In 1866 French engineer Peccadeau de l’Isle discovered the sculptures of two swimming reindeer on the banks of the River Aveyron. Each had been carved from a mammoth tusk about 13,000 years ago. The carvings had historic as well as artistic value: They showed that humans, mammoths, and reindeer had coexisted in France during the ice age, when the climate of France resembled that of modern Siberia.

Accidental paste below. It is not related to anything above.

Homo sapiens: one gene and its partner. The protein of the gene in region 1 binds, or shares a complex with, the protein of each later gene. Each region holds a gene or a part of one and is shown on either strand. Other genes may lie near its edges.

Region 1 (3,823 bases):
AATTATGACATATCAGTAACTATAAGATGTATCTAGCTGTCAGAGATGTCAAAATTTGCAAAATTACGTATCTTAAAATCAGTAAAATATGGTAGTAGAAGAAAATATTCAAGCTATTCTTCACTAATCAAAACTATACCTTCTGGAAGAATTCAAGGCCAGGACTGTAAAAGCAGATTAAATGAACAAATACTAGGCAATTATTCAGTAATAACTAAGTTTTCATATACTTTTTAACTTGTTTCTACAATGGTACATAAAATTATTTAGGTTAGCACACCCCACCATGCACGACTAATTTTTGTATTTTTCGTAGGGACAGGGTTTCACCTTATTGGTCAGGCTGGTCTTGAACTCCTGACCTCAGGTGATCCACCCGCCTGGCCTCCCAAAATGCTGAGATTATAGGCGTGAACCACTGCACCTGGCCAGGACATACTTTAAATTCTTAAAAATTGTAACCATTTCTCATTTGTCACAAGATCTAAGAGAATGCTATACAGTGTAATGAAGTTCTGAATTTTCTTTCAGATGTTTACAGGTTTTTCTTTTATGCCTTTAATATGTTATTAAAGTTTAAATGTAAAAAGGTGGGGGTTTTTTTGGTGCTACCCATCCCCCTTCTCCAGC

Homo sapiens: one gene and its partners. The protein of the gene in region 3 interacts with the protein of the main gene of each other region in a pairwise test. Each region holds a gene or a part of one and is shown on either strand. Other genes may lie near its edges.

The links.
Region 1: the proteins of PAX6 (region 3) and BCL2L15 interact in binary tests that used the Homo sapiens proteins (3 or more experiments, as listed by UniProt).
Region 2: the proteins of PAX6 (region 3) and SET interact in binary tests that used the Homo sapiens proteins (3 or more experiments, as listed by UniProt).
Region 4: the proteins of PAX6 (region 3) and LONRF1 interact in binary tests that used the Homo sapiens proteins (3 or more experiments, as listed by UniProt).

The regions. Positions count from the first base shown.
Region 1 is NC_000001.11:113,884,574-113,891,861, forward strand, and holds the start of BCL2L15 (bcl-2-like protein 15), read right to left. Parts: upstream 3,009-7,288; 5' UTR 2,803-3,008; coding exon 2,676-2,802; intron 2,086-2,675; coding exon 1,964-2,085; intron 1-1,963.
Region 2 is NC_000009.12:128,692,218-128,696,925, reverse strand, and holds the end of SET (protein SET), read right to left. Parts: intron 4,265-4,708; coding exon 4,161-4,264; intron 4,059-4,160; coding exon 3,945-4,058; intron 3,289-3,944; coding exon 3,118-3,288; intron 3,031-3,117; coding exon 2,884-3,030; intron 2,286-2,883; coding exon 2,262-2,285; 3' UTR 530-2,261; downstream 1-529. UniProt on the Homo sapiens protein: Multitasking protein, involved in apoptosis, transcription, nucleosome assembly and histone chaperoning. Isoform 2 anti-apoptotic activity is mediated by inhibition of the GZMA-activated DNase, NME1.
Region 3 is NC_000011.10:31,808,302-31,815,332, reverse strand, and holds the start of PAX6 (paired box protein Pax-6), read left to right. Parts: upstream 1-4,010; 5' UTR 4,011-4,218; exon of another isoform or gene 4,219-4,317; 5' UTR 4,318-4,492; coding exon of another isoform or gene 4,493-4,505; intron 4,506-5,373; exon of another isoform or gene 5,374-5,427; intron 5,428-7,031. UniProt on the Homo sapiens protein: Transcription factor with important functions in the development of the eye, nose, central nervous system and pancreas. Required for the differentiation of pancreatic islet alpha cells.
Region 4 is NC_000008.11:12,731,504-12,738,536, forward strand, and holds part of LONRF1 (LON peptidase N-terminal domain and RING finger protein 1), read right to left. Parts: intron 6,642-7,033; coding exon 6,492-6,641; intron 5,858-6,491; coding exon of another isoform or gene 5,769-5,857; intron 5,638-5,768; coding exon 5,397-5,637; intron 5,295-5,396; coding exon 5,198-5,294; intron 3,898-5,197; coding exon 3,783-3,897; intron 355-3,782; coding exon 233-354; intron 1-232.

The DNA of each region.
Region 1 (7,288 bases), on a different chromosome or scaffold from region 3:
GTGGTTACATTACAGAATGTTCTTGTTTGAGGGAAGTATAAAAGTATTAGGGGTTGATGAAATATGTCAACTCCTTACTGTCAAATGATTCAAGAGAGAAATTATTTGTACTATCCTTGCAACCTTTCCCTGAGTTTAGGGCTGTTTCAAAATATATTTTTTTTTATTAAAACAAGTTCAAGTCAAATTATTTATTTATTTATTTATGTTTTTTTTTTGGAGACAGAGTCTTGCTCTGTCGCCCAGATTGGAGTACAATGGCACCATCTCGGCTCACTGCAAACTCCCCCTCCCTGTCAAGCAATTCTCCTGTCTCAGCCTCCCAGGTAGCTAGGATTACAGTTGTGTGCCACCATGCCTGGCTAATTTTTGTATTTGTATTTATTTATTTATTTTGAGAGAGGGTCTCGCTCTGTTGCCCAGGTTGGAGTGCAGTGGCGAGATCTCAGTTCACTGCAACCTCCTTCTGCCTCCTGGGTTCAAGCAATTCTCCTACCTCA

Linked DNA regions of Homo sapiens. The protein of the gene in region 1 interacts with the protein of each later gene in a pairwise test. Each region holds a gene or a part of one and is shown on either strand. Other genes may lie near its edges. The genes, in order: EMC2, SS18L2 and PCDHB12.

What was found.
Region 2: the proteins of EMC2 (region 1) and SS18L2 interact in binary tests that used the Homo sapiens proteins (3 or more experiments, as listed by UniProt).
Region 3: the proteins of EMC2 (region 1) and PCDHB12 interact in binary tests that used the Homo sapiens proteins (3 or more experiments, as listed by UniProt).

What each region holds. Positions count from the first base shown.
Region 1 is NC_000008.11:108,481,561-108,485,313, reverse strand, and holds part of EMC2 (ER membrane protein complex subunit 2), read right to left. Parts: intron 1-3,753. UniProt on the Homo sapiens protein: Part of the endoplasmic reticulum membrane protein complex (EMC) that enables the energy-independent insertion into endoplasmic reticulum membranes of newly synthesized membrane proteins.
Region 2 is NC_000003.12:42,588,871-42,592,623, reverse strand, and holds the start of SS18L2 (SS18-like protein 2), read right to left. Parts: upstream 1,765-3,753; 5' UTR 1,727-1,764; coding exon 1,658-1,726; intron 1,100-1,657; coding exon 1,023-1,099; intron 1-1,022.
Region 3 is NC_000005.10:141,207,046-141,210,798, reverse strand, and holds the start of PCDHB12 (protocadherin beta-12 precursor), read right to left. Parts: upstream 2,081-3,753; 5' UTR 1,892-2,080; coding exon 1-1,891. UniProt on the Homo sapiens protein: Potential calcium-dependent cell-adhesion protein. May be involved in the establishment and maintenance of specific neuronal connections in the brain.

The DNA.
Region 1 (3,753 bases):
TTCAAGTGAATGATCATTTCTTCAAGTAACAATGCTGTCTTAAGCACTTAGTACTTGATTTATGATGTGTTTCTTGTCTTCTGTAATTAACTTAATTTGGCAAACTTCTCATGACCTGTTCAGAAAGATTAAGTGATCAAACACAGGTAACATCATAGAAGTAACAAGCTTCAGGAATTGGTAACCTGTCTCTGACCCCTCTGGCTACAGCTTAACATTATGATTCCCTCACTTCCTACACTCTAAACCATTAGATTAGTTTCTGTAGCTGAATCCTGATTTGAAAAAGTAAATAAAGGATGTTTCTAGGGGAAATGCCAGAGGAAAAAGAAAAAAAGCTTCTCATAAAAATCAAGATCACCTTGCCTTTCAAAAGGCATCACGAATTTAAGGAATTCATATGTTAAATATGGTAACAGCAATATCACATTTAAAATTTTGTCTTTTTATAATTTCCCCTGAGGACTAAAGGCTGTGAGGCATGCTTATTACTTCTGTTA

Amazingly, it wasn’t until 1904 that anyone thought to try fitting the two pieces together — it was discovered that they were two parts of a single sculpture. Today they form the oldest piece of art in the British Museum.